If there’s anyone that makes me appreciate the beauty of chess it’s Jose Raul Capablanca. His style of chess made his games the most accessible of any of the greats. His formula was incredibly simple. Get to a position where you are the only player who knows how to win! His games offer the amateur the clearest path to achievement, calculating well and improving one’s technical prowess. Here’s a game I admire very much. It’s from Capablanca – Rubenstein, Berlin, 1928. Here is the critical position. How would you proceed as white?
Now, for sure there is more than one way to go here. You might move the queen to avoid an exchange since white’s queen seems better than its counterpart. You might shuffle the pieces around hoping for an error caused by black having to defend the d pawn. Capablanca went for the throat with the simple 22 Qxc6! Can you calculate the position after the forced sequence? Capablanca could and with his strategic vision he knew that the endgame would be pleasant.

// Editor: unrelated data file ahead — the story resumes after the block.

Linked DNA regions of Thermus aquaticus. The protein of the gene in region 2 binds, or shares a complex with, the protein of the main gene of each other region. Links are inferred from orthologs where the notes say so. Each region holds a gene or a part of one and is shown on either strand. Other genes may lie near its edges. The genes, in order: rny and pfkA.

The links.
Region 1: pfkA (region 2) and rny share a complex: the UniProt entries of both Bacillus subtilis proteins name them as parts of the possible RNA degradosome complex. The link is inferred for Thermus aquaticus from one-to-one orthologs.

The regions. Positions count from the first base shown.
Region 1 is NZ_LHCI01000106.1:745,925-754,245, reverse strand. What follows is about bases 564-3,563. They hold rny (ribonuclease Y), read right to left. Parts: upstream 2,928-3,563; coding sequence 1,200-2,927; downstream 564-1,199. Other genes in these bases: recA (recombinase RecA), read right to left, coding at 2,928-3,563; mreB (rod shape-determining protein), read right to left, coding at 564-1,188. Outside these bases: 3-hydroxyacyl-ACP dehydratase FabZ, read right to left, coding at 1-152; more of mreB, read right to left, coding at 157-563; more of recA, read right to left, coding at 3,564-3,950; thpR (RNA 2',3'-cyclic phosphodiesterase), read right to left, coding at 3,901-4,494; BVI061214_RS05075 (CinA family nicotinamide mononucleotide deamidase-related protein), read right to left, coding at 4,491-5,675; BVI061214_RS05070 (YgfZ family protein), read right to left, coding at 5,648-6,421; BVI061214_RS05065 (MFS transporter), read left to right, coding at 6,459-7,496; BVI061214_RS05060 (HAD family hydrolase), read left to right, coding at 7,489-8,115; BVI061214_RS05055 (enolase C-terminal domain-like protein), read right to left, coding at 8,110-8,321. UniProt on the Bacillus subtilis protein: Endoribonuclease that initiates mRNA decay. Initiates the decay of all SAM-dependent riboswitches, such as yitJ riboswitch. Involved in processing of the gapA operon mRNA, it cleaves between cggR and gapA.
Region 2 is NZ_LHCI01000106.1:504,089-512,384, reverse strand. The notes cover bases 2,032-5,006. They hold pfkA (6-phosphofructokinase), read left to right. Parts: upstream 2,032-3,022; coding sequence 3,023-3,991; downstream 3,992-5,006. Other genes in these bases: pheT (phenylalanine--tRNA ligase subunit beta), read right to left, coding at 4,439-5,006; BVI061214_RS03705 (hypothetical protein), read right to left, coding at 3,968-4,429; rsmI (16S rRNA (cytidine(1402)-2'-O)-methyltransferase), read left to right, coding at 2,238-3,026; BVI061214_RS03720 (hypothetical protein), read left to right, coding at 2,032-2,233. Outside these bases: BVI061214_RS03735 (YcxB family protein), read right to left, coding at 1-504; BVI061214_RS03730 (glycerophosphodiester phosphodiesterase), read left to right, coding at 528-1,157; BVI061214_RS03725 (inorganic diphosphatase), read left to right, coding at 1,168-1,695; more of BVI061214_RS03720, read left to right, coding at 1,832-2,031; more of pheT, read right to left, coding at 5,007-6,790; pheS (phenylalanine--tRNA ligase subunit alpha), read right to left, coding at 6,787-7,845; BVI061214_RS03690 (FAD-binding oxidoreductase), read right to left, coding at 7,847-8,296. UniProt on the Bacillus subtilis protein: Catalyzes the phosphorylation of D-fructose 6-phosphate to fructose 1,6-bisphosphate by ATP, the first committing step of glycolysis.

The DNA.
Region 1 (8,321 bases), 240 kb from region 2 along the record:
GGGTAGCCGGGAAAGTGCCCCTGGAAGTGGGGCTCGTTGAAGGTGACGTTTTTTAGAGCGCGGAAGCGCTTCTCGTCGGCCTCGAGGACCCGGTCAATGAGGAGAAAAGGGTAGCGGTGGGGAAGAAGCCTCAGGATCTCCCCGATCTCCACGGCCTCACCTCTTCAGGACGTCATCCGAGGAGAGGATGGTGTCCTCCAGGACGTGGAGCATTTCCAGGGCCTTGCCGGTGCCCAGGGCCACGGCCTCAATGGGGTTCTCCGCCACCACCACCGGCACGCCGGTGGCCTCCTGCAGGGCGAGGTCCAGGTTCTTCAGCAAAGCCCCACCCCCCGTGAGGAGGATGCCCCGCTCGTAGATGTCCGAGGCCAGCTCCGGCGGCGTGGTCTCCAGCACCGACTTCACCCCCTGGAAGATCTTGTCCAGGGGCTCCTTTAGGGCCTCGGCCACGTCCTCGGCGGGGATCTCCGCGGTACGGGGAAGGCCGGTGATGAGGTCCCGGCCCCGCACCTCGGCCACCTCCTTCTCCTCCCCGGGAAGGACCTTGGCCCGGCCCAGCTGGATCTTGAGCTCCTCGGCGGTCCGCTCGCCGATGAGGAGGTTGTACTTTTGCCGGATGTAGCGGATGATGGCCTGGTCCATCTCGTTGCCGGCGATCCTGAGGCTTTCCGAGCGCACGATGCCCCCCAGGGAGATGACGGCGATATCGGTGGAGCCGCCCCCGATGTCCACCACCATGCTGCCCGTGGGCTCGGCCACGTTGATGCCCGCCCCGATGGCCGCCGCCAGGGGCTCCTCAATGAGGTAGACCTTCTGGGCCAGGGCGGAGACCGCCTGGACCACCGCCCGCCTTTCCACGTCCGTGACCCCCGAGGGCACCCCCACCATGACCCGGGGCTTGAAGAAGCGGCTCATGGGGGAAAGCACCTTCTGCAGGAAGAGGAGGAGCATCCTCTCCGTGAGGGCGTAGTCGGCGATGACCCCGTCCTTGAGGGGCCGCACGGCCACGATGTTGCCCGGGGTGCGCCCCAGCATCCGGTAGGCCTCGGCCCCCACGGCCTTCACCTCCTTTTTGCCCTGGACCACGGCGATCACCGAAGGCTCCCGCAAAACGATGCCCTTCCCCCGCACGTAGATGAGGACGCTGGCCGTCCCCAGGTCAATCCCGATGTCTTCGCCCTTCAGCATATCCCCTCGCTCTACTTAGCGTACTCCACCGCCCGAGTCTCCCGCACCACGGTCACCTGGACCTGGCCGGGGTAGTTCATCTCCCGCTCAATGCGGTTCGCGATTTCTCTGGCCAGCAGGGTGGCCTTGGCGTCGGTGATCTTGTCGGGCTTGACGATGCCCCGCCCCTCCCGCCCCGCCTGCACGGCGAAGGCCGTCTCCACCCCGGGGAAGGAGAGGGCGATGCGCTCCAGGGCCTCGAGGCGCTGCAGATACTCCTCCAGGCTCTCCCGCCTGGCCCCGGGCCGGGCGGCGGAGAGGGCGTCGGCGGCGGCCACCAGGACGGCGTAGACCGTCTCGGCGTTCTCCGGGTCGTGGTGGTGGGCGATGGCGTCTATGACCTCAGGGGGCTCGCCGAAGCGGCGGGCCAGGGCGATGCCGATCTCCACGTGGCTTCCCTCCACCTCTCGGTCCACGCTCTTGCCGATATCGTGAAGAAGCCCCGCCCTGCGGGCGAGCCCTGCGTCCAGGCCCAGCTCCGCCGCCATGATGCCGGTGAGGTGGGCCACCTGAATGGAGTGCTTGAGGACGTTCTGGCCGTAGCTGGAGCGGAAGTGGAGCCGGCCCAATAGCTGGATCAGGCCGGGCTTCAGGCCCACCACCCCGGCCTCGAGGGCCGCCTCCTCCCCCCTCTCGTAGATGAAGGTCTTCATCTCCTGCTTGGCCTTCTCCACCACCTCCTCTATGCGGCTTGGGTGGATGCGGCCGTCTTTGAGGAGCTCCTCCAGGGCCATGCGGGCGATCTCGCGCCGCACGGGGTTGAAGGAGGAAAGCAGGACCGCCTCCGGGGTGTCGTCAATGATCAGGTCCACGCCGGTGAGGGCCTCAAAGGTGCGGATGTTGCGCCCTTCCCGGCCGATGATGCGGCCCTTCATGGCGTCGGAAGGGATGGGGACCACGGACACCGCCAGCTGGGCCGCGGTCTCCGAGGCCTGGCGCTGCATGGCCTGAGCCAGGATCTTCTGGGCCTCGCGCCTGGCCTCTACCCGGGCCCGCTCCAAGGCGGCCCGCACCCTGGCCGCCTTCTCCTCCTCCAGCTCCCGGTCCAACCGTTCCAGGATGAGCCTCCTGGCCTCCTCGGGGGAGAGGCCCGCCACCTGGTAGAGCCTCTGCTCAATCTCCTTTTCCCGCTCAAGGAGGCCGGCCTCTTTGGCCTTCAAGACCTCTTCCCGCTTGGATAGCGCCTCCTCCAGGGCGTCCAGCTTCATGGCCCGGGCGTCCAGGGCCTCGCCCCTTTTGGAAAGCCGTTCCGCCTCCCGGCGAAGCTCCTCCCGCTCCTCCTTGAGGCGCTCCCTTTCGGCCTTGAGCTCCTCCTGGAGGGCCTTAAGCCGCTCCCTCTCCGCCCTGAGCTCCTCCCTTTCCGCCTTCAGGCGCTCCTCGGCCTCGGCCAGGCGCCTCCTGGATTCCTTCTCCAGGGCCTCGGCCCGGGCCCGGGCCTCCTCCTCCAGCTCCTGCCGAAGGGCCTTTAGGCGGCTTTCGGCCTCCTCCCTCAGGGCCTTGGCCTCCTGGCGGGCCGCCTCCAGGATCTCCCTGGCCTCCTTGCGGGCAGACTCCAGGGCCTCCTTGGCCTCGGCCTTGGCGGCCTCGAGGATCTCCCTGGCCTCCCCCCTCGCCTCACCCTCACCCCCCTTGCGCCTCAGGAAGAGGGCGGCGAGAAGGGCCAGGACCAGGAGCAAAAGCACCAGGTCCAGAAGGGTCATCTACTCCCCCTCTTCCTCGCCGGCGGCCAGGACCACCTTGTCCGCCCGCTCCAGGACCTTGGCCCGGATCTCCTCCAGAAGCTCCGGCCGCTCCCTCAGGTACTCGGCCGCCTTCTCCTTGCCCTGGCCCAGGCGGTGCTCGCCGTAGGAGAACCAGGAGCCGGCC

This is the position after 25. Rb7. Both of white’s pieces are extremely well-placed relative to black’s. Capablanca saw the defining feature of the position and headed directly to it. He knew that his winning possibilities actually increased after simplifying the game.
Black obliges white by abandoning the pawn. Of course he had to give it up sooner or later. White is careful not to allow his pieces to become too displaced after grabbing the pawn. Black only regains material equality temporarily. Like a Sherlock Holmes over the chessboard Capablanca was armed with the best weapon anyone could ask for, killer intuition. Hone yours by looking for positions where you can dictate the flow of the game. Why allow wild counterplay if you have other options? The full text of the game is below.
1. d4 d5 2. Nf3 c5 3. dxc5 e6 4. e4 Bxc5 5. exd5 exd5 6. Bb5+ Nc6 7. O-O Nge7